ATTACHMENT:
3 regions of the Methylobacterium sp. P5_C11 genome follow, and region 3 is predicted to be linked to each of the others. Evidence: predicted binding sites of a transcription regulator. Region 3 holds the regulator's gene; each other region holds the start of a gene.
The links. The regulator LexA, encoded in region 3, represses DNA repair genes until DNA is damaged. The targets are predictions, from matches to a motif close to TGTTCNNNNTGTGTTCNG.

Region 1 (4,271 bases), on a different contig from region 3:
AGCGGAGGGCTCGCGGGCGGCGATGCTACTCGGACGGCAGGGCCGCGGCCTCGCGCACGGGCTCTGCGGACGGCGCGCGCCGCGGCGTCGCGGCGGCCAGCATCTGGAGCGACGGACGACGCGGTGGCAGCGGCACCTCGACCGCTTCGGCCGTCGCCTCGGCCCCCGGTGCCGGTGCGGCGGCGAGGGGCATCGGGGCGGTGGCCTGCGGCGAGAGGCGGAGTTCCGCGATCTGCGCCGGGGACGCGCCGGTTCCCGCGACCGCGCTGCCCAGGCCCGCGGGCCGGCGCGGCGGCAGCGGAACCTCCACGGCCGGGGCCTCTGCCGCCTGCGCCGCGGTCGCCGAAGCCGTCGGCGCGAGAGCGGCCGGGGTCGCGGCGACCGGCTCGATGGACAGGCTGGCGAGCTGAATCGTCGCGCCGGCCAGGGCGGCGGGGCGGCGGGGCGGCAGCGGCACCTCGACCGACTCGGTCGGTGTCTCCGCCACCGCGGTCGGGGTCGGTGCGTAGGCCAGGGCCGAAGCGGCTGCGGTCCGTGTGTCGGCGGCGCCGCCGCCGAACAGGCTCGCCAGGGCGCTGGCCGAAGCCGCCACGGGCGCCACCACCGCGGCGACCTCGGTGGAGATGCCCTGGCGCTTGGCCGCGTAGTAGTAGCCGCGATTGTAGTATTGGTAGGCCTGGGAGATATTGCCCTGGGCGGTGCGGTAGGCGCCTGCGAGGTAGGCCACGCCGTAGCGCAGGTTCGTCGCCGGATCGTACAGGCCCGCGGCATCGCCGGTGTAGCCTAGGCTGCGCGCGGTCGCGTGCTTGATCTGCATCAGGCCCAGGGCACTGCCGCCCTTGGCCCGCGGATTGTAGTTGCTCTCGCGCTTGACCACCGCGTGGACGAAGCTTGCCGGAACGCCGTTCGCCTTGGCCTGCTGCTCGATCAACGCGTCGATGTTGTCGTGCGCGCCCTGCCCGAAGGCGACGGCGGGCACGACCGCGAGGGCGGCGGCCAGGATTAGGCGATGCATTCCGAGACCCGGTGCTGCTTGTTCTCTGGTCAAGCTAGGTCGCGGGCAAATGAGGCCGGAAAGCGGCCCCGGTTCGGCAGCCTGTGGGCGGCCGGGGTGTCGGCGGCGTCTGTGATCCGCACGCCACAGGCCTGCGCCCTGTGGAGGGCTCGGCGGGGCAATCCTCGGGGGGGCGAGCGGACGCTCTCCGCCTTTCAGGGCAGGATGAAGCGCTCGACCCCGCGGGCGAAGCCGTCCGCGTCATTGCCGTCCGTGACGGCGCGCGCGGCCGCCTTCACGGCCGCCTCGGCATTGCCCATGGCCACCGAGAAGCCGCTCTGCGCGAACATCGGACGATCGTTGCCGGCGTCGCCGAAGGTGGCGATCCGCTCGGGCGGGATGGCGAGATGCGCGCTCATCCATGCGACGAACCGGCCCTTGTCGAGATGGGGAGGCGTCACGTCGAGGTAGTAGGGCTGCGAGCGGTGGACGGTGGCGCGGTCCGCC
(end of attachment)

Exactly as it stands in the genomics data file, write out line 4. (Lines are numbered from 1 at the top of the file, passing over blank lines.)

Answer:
AGCGGAGGGCTCGCGGGCGGCGATGCTACTCGGACGGCAGGGCCGCGGCCTCGCGCACGGGCTCTGCGGACGGCGCGCGCCGCGGCGTCGCGGCGGCCAGCATCTGGAGCGACGGACGACGCGGTGGCAGCGGCACCTCGACCGCTTCGGCCGTCGCCTCGGCCCCCGGTGCCGGTGCGGCGGCGAGGGGCATCGGGGCGGTGGCCTGCGGCGAGAGGCGGAGTTCCGCGATCTGCGCCGGGGACGCGCCGGTTCCCGCGACCGCGCTGCCCAGGCCCGCGGGCCGGCGCGGCGGCAGCGGAACCTCCACGGCCGGGGCCTCTGCCGCCTGCGCCGCGGTCGCCGAAGCCGTCGGCGCGAGAGCGGCCGGGGTCGCGGCGACCGGCTCGATGGACAGGCTGGCGAGCTGAATCGTCGCGCCGGCCAGGGCGGCGGGGCGGCGGGGCGGCAGCGGCACCTCGACCGACTCGGTCGGTGTCTCCGCCACCGCGGTCGGGGTCGGTGCGTAGGCCAGGGCCGAAGCGGCTGCGGTCCGTGTGTCGGCGGCGCCGCCGCCGAACAGGCTCGCCAGGGCGCTGGCCGAAGCCGCCACGGGCGCCACCACCGCGGCGACCTCGGTGGAGATGCCCTGGCGCTTGGCCGCGTAGTAGTAGCCGCGATTGTAGTATTGGTAGGCCTGGGAGATATTGCCCTGGGCGGTGCGGTAGGCGCCTGCGAGGTAGGCCACGCCGTAGCGCAGGTTCGTCGCCGGATCGTACAGGCCCGCGGCATCGCCGGTGTAGCCTAGGCTGCGCGCGGTCGCGTGCTTGATCTGCATCAGGCCCAGGGCACTGCCGCCCTTGGCCCGCGGATTGTAGTTGCTCTCGCGCTTGACCACCGCGTGGACGAAGCTTGCCGGAACGCCGTTCGCCTTGGCCTGCTGCTCGATCAACGCGTCGATGTTGTCGTGCGCGCCCTGCCCGAAGGCGACGGCGGGCACGACCGCGAGGGCGGCGGCCAGGATTAGGCGATGCATTCCGAGACCCGGTGCTGCTTGTTCTCTGGTCAAGCTAGGTCGCGGGCAAATGAGGCCGGAAAGCGGCCCCGGTTCGGCAGCCTGTGGGCGGCCGGGGTGTCGGCGGCGTCTGTGATCCGCACGCCACAGGCCTGCGCCCTGTGGAGGGCTCGGCGGGGCAATCCTCGGGGGGGCGAGCGGACGCTCTCCGCCTTTCAGGGCAGGATGAAGCGCTCGACCCCGCGGGCGAAGCCGTCCGCGTCATTGCCGTCCGTGACGGCGCGCGCGGCCGCCTTCACGGCCGCCTCGGCATTGCCCATGGCCACCGAGAAGCCGCTCTGCGCGAACATCGGACGATCGTTGCCGGCGTCGCCGAAGGTGGCGATCCGCTCGGGCGGGATGGCGAGATGCGCGCTCATCCATGCGACGAACCGGCCCTTGTCGAGATGGGGAGGCGTCACGTCGAGGTAGTAGGGCTGCGAGCGGTGGACGGTGGCGCGGTCCGCC